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Evolution of Replication Origins in Vertebrate Genomes: Rapid Turnover Despite Selective Constraints.

By Florian Massip, Marc Laurent, Caroline Brossas, José Miguel Fernández-Justel, María Gómez, Marie-Noelle Prioleau, Laurent Duret, Franck Picardb

Posted 10 Sep 2018
bioRxiv DOI: 10.1101/411470 (published DOI: 10.1093/nar/gkz182)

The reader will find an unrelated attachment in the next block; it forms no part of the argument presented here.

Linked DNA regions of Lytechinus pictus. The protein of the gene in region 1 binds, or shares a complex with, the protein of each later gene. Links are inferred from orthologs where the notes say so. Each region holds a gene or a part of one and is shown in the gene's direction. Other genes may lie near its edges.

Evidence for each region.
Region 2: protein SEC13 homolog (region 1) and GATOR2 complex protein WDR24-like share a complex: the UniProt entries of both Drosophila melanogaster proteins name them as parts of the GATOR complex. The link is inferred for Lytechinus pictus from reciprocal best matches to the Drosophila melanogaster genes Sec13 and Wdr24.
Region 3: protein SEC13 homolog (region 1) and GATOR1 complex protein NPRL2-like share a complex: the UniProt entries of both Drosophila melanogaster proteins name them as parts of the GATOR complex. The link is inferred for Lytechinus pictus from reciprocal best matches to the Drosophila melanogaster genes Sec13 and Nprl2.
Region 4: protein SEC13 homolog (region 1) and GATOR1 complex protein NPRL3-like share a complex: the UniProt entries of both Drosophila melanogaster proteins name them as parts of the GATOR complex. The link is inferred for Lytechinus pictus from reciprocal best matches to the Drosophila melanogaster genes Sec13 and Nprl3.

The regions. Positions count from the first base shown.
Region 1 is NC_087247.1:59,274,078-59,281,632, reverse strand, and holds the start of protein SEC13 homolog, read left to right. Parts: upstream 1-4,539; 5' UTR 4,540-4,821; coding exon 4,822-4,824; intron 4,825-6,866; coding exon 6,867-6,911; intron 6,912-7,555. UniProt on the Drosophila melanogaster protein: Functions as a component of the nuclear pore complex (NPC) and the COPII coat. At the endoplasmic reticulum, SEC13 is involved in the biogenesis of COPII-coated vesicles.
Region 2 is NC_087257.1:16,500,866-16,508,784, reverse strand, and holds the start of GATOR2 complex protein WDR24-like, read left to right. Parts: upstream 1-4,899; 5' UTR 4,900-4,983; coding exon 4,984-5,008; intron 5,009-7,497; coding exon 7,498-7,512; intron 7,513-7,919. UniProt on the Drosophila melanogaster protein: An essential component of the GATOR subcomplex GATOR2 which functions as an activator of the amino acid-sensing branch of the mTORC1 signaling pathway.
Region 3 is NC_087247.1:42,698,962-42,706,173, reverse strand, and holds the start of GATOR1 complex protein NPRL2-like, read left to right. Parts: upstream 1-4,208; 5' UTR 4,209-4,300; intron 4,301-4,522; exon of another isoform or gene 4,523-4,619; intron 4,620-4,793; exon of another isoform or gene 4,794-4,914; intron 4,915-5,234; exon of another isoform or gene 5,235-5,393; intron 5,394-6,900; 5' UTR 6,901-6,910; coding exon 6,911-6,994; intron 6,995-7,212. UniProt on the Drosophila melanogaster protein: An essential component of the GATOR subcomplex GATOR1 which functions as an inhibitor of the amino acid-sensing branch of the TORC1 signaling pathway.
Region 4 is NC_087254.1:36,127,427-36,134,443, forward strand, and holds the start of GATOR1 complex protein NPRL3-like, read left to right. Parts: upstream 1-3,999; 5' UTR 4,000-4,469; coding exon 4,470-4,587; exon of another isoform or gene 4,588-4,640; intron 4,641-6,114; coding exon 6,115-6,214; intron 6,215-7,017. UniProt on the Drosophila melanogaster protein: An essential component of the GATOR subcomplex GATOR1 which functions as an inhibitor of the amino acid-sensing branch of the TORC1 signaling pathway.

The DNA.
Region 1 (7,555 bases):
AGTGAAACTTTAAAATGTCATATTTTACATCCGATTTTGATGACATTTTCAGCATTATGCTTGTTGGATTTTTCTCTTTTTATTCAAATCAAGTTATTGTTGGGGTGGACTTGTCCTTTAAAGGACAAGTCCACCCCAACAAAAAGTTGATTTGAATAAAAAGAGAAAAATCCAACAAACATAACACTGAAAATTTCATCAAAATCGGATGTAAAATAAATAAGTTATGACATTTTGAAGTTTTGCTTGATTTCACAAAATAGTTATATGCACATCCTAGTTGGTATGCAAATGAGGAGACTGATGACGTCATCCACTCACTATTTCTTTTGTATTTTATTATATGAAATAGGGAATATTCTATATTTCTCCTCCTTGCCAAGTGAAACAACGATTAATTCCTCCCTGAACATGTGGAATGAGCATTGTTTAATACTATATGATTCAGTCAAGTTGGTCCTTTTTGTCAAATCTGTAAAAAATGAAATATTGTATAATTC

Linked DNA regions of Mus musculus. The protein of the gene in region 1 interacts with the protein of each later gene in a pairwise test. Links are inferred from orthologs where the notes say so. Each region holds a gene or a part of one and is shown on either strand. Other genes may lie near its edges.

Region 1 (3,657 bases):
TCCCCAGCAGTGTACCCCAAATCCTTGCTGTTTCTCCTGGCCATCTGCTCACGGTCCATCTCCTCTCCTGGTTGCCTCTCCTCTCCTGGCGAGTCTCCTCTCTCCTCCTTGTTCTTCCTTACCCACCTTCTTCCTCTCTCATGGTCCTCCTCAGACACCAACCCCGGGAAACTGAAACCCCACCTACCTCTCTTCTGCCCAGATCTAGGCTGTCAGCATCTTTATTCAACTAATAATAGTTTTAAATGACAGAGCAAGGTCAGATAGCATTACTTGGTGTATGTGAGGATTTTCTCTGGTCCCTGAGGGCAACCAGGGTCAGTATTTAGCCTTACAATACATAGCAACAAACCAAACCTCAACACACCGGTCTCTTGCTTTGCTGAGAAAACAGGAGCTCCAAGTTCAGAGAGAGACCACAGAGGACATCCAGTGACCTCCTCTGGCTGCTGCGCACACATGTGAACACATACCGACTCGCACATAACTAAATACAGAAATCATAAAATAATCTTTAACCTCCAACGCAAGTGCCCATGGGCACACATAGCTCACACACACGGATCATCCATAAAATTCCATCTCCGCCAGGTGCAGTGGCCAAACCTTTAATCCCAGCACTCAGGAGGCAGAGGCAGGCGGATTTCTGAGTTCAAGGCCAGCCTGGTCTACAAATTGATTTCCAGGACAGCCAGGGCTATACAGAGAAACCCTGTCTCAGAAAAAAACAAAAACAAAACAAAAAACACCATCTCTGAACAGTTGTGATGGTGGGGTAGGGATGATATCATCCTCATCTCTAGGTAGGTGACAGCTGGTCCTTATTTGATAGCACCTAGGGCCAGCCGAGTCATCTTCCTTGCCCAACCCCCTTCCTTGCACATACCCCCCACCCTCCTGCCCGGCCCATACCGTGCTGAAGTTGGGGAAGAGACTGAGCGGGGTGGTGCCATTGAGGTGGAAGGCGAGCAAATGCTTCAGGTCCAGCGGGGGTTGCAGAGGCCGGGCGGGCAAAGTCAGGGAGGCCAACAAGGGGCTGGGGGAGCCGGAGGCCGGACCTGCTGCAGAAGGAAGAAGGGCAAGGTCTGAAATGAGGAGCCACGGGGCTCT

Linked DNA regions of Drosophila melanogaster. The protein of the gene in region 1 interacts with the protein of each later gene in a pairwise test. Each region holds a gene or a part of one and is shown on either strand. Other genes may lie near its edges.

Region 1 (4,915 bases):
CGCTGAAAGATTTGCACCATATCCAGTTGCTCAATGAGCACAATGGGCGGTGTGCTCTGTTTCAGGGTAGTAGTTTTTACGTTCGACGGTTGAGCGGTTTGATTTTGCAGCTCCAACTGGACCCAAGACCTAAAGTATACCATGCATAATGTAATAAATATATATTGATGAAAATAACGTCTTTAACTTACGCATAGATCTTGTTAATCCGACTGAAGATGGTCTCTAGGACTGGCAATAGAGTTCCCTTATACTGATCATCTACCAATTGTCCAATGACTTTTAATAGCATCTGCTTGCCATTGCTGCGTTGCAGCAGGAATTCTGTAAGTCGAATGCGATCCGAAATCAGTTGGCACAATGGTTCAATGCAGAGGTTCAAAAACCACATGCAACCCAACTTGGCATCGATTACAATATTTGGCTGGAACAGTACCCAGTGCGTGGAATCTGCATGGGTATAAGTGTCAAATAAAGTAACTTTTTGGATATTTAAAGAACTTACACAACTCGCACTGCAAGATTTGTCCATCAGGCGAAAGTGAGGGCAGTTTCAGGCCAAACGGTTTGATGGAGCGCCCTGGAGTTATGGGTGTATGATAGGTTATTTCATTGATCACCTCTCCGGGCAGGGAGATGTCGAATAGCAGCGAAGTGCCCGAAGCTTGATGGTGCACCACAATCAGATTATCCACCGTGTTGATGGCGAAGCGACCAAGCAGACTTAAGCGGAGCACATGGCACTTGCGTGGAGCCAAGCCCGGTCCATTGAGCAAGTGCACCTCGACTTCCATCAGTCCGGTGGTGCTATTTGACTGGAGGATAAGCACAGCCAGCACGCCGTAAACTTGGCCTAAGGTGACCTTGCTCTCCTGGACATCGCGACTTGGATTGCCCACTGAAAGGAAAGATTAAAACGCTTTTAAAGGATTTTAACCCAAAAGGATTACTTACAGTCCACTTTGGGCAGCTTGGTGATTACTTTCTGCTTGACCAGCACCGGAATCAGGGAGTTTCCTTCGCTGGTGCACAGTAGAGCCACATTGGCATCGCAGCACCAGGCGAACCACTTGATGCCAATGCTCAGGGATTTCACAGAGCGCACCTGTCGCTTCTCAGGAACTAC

Background: The replication programme of vertebrate genomes is driven by the chromosomal distribution and timing of activation of tens of thousands of replication origins. Genome-wide studies have shown the frequent association of origins with promoters and CpG islands, and their enrichment in G-quadruplex sequence motifs (G4). However, the genetic determinants driving their activity remain poorly understood. To gain insight on the functional constraints operating on replication origins and their spatial distribution, we conducted the first evolutionary comparison of genome-wide origins maps across vertebrates. Results: We generated a high resolution genome-wide map of chicken replication origins (the first of a bird genome), and performed an extensive comparison with human and mouse maps. The analysis of intra-species polymorphism revealed a strong depletion of genetic diversity on an ~ 40 bp region centred on the replication initiation loci. Surprisingly, this depletion in genetic diversity was not linked to the presence of G4 motifs, nor to the association with promoters or CpG islands. In contrast, we also showed that origins experienced a rapid turnover during vertebrates evolution, since pairwise comparisons of origin maps revealed that only 4 to 24% of them were conserved between any two species. Conclusions: This study unravels the existence of a novel genetic determinant of replication origins, the precise functional role of which remains to be determined. Despite the importance of replication initiation activity for the fitness of organisms, the distribution of replication origins along vertebrate chromosomes is highly flexible.

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